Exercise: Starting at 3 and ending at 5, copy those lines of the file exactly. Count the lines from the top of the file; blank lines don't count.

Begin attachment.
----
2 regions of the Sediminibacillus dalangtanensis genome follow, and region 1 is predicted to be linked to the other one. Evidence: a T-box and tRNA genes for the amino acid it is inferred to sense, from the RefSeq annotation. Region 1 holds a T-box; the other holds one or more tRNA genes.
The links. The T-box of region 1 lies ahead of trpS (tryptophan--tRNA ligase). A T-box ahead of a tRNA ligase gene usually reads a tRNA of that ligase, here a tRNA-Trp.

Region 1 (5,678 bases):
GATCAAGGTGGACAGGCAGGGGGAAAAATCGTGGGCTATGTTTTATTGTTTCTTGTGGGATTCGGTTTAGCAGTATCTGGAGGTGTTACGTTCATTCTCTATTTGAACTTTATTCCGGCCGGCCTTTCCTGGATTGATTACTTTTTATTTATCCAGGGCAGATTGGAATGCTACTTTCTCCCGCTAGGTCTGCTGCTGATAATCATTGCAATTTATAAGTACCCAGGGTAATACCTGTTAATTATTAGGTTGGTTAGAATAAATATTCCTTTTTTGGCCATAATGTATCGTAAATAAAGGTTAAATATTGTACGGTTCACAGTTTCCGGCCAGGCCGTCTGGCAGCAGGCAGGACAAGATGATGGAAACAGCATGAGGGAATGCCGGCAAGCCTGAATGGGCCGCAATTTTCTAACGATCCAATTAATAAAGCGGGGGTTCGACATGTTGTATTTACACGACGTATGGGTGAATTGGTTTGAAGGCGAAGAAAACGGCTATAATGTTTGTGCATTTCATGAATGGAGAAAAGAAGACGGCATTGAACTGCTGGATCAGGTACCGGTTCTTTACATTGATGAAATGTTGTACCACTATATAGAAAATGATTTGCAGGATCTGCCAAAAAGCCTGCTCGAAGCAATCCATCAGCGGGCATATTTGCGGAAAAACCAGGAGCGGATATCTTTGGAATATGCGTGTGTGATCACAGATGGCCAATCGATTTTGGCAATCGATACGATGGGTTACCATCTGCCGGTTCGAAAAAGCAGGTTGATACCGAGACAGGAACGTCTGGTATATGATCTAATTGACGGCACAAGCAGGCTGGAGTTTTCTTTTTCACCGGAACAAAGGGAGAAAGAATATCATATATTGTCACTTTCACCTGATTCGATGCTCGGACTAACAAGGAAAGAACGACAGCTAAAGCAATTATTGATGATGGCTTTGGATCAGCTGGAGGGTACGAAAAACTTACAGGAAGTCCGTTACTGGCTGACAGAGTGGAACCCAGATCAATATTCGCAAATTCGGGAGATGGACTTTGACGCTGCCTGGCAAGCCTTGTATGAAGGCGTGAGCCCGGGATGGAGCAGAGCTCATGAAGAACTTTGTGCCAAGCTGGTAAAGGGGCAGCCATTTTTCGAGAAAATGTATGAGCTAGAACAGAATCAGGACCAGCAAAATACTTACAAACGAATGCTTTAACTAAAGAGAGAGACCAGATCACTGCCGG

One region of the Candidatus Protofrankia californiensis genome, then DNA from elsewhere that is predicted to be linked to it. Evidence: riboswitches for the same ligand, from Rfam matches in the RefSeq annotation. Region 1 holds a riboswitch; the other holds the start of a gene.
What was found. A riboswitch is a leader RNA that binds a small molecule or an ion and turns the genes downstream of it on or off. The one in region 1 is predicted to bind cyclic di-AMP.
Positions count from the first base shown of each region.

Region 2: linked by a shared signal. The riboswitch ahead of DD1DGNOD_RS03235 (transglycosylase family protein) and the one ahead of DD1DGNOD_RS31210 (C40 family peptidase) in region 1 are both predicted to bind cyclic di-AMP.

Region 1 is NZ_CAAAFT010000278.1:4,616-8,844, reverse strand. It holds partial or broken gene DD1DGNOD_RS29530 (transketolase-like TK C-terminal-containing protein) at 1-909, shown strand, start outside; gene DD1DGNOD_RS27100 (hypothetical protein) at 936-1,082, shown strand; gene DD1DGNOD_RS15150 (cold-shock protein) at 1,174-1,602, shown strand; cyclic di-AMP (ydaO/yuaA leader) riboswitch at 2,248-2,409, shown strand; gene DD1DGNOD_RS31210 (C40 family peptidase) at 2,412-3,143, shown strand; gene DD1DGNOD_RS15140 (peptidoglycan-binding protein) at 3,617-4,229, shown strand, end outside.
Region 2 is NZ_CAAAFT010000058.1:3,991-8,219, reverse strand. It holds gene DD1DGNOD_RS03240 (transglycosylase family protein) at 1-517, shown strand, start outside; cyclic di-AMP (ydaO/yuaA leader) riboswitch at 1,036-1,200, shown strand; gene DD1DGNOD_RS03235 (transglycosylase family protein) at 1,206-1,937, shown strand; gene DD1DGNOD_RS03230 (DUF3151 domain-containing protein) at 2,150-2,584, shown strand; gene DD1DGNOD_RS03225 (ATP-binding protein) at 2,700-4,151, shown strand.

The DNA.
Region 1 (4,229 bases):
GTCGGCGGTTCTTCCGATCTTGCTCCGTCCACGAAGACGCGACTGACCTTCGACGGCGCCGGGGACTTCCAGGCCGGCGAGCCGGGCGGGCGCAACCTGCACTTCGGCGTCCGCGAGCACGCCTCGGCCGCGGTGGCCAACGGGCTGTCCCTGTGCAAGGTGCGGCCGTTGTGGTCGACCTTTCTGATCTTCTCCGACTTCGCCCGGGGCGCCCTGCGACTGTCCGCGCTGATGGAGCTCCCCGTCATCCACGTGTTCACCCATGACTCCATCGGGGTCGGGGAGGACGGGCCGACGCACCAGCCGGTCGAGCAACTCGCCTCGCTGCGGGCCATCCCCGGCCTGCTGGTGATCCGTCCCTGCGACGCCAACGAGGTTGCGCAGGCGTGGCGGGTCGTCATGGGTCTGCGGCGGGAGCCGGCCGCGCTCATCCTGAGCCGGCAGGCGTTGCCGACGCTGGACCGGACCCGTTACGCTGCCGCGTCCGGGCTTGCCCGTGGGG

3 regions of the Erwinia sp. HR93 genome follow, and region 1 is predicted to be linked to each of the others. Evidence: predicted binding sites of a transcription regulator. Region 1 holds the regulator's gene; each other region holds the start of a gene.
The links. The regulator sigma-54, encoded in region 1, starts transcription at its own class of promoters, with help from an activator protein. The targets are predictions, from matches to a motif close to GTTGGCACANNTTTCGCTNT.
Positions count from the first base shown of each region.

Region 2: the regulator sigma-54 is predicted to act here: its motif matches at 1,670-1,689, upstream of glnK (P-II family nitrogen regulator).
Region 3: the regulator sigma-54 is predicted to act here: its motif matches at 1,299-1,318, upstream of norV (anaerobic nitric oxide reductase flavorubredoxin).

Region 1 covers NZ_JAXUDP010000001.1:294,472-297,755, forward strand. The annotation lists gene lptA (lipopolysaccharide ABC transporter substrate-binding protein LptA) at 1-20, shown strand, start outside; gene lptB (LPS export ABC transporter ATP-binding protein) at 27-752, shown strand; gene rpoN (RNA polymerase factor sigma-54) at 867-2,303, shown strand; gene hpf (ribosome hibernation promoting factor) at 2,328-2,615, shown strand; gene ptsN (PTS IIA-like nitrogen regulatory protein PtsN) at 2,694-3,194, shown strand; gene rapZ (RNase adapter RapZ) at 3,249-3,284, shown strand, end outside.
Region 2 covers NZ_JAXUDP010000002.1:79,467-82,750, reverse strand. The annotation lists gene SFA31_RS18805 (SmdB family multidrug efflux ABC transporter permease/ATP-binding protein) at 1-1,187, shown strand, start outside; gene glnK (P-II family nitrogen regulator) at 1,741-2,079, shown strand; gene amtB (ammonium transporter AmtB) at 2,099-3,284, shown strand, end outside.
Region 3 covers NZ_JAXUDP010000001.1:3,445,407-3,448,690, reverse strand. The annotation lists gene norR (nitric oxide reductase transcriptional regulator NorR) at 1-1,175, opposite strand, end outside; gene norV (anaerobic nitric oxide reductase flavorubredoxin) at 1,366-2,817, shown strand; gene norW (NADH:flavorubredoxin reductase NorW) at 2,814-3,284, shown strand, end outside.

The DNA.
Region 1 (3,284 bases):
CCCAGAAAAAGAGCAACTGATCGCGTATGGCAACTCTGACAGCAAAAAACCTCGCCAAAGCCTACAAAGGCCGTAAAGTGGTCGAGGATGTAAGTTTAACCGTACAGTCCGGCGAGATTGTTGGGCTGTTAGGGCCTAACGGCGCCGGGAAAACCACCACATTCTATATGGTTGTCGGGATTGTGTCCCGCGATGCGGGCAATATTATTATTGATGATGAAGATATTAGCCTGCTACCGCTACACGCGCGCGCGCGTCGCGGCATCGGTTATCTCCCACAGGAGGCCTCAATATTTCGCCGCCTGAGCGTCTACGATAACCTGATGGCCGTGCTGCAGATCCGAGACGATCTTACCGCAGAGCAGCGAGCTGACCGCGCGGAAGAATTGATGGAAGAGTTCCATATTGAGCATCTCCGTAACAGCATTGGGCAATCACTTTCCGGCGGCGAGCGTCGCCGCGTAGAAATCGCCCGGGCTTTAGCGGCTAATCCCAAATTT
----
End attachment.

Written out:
Region 1 (5,678 bases):
GATCAAGGTGGACAGGCAGGGGGAAAAATCGTGGGCTATGTTTTATTGTTTCTTGTGGGATTCGGTTTAGCAGTATCTGGAGGTGTTACGTTCATTCTCTATTTGAACTTTATTCCGGCCGGCCTTTCCTGGATTGATTACTTTTTATTTATCCAGGGCAGATTGGAATGCTACTTTCTCCCGCTAGGTCTGCTGCTGATAATCATTGCAATTTATAAGTACCCAGGGTAATACCTGTTAATTATTAGGTTGGTTAGAATAAATATTCCTTTTTTGGCCATAATGTATCGTAAATAAAGGTTAAATATTGTACGGTTCACAGTTTCCGGCCAGGCCGTCTGGCAGCAGGCAGGACAAGATGATGGAAACAGCATGAGGGAATGCCGGCAAGCCTGAATGGGCCGCAATTTTCTAACGATCCAATTAATAAAGCGGGGGTTCGACATGTTGTATTTACACGACGTATGGGTGAATTGGTTTGAAGGCGAAGAAAACGGCTATAATGTTTGTGCATTTCATGAATGGAGAAAAGAAGACGGCATTGAACTGCTGGATCAGGTACCGGTTCTTTACATTGATGAAATGTTGTACCACTATATAGAAAATGATTTGCAGGATCTGCCAAAAAGCCTGCTCGAAGCAATCCATCAGCGGGCATATTTGCGGAAAAACCAGGAGCGGATATCTTTGGAATATGCGTGTGTGATCACAGATGGCCAATCGATTTTGGCAATCGATACGATGGGTTACCATCTGCCGGTTCGAAAAAGCAGGTTGATACCGAGACAGGAACGTCTGGTATATGATCTAATTGACGGCACAAGCAGGCTGGAGTTTTCTTTTTCACCGGAACAAAGGGAGAAAGAATATCATATATTGTCACTTTCACCTGATTCGATGCTCGGACTAACAAGGAAAGAACGACAGCTAAAGCAATTATTGATGATGGCTTTGGATCAGCTGGAGGGTACGAAAAACTTACAGGAAGTCCGTTACTGGCTGACAGAGTGGAACCCAGATCAATATTCGCAAATTCGGGAGATGGACTTTGACGCTGCCTGGCAAGCCTTGTATGAAGGCGTGAGCCCGGGATGGAGCAGAGCTCATGAAGAACTTTGTGCCAAGCTGGTAAAGGGGCAGCCATTTTTCGAGAAAATGTATGAGCTAGAACAGAATCAGGACCAGCAAAATACTTACAAACGAATGCTTTAACTAAAGAGAGAGACCAGATCACTGCCGG

One region of the Candidatus Protofrankia californiensis genome, then DNA from elsewhere that is predicted to be linked to it. Evidence: riboswitches for the same ligand, from Rfam matches in the RefSeq annotation. Region 1 holds a riboswitch; the other holds the start of a gene.